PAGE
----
2. Send a cancellation mail for both products and IR ID to the support team of QNET with a subject line as "REFUND IN****" provinding all details of transactions and product details.Usually IR number will be like IN4444 and all. Attach scanned PAN CARD and product receipts in the mail to them.
[email protected]
[email protected]
[email protected]
[email protected]
[email protected]
[email protected]
[email protected]
3.Once this mail is sent, the support team will create a CRF number and send to Hong Kong team for approvals for the refund request. It will take 20-30 working days for the refund to be processed by Qnet.
4.Meanwhile, mail them or call them on every alternative days for an update. QNET Numbers are :
5.Once Refund request is completed ,they ask for the mode of payment. Better go for Money transfer to your account, then you have to send a scanned copy of your cancelled account cheque leaf or bank statement.
6.After 20 working days, you will get your money refunded of the product to your bank account.
7.Rest of money left , you collect from your upline by filing complaint in local police station.

2nd Option
pls all go for 2nd option even if you get money refunded as per option 1 by QNET to ban QNET and save indians.
File written complaint/FIR against your friend and all uplines at local police station and write in complaint that QNET is running money circulation scheme which is banned in india as per prize ,chit and money circulation scheme ,1978. Your uplines will be called by police and they will return you money through QNET or themselves as you can not get refund from Qnet after 30 days are over if products purchased through indian portal and after 7 days if purchased through world portal. Warn your uplines that you are going to file complaint/FIR against them. Besides above process kindly by post or by hand send your complaint to THE DCP, ECONOMIC OFFENSES WING, MANDIR MARG, DELHI also to ban QNET by using format of complaint given below.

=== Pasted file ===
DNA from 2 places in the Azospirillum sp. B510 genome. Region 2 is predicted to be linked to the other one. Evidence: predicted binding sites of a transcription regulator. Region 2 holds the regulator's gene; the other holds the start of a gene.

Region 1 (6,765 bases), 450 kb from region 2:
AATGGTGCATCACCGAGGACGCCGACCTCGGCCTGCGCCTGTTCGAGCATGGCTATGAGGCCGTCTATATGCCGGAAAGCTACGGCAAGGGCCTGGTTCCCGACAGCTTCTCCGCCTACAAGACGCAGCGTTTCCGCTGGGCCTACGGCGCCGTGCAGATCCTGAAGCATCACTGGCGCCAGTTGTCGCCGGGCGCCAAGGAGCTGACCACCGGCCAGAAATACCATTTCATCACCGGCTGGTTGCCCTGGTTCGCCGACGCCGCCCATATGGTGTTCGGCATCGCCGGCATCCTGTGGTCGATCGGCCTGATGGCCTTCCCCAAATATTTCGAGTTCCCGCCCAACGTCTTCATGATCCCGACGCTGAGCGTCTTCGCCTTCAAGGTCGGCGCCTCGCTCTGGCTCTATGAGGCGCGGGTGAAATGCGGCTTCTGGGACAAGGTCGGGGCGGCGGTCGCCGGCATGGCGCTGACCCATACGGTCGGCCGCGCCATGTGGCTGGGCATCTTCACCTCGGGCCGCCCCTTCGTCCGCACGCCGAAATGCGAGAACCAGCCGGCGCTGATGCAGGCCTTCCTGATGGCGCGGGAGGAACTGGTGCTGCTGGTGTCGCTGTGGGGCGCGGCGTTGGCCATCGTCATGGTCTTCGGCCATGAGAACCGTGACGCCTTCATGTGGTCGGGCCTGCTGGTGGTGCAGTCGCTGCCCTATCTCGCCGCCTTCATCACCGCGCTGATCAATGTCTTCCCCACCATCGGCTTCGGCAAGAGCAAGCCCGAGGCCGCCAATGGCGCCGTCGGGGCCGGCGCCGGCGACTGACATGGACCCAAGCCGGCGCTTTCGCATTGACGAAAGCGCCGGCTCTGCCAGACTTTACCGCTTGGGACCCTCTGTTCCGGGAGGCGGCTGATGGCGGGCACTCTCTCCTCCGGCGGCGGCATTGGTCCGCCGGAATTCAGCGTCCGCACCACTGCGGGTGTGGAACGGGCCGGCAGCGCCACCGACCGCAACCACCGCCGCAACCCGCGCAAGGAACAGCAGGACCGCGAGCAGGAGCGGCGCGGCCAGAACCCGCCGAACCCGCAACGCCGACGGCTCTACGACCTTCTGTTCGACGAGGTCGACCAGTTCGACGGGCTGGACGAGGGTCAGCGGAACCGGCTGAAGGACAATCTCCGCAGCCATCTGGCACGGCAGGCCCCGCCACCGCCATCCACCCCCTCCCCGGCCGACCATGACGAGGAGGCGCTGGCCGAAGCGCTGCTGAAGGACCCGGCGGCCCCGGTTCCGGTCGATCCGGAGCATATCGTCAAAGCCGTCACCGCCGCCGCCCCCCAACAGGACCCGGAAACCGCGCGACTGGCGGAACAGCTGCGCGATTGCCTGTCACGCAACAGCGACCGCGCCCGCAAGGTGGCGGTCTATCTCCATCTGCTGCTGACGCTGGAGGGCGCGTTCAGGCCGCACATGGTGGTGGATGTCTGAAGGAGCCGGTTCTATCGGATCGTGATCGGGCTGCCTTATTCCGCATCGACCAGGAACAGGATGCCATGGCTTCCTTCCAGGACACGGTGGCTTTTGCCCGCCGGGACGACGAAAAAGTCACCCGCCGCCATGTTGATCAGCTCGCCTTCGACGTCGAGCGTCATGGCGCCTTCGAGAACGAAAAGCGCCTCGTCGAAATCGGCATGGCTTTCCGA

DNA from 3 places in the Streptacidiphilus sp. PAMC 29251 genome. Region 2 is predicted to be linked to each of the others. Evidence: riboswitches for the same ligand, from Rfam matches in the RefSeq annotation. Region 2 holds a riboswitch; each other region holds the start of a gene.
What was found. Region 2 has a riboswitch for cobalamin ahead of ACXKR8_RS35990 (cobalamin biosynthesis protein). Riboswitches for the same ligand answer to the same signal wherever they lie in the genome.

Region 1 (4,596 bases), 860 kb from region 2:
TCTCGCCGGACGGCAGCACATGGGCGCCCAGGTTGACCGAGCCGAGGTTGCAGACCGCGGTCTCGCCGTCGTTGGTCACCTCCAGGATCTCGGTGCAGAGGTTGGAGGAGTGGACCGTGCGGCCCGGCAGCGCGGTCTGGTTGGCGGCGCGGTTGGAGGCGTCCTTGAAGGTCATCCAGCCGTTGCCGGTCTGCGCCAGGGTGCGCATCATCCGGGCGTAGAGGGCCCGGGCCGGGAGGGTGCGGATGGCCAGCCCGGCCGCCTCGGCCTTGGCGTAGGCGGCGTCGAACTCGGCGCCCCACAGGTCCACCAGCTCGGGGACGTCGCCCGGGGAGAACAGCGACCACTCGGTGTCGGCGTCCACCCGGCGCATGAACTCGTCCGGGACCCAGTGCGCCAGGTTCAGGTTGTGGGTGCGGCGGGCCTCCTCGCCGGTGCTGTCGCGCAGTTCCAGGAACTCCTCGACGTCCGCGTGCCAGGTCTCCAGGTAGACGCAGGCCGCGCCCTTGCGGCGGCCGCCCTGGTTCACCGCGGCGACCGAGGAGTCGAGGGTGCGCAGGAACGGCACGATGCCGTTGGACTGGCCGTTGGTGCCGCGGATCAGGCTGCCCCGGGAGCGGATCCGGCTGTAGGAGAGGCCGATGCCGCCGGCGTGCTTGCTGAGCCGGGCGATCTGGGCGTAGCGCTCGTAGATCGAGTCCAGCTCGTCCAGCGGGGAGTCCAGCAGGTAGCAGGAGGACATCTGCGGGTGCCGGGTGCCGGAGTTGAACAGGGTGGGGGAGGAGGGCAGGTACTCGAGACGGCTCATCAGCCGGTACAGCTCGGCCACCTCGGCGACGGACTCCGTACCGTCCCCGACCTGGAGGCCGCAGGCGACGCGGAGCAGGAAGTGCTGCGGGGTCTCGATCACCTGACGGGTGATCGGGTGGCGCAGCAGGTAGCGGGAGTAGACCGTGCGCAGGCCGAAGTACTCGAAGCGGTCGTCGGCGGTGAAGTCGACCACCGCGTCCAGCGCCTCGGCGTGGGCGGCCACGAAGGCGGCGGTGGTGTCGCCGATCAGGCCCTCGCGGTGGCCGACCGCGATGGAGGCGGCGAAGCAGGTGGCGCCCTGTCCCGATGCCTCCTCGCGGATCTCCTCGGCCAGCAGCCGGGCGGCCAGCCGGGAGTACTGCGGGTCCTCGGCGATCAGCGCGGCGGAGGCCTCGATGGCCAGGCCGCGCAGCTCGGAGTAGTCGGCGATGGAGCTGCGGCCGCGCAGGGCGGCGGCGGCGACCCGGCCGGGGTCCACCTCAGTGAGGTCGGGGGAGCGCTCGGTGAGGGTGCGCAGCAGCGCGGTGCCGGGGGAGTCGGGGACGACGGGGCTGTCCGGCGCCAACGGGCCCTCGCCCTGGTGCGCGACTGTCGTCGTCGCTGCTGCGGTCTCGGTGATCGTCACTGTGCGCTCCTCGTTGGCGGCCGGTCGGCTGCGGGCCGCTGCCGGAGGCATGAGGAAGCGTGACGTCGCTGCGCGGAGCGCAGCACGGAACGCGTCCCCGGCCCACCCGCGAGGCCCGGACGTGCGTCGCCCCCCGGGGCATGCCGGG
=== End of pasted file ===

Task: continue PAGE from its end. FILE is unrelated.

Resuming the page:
In your complaint attach uplines photos, mobile numbers, your bank account statement if you transferred money from your account to upline account or cash/DD deposit receipt, pan card, address proof, purchase receipts. Mention in your complaint that meeting took place nearby your home or office otherwise local police will ask you to lodge complaint at police station where actual meeting took place. File complaint at your nearby police station and EOW DELHI both to fight against QNET. Do not sign any affidavit asked by your uplines to give back your money.
Agyat Vyakti
Replied to atul gupta comment 6 years ago
atul gupta
6 years ago
Madras High Court in 2005 declared MLM as illegal business. Qnet previously known as Goldquest and Questnet have been declared fraudulent companies by SFIO and Parliament of India. Qnet founder Vijay Eswaran is an accused in fraud Goldquest case filed by Chennai police in 2008. MPID Act have been imposed on Qnet and Bombay High Court has declared it as nothing but money circulation as per PCMS Act. Enforcement Directorate has registered a case and Economic Offenses Wing Mumbai has arrested few leaders like Ram Singh of Qnet Infiniti group. Lookout circular issued against Infiniti leaders like Sachin Gupta, Kavita, Sharfun Shaikh, who have fled to places like Dubai. CERT has blocked Qnet websites under Court’s order. CB-CBI of Andhra Pradesh shut down Questnet and case is going on in court. Govt of Andhra Pradesh has passed order for attachment of properties of Questnet. Questnet MD Pushpam Appalanaidu has been arrested. Michael Ferriera of Team Faith and shareholder of Vihaan Direct Selling, a franchise of Qnet have been denied anticipatory bail by High Court. Maharashtra CM has assured enquiry into Qnet operations.

Ram Chaudhary
6 years ago
It seem member in this committee from IICA, FICCI and KPMG are like Rahul Gandhi always talking of Women empowerment while they have been empowered (paid) by big Direct Marketing companies who have looted thousands of crores to legitimize their cheating business in India.
Agyat Vyakti
Replied to Ram Chaudhary comment 6 years ago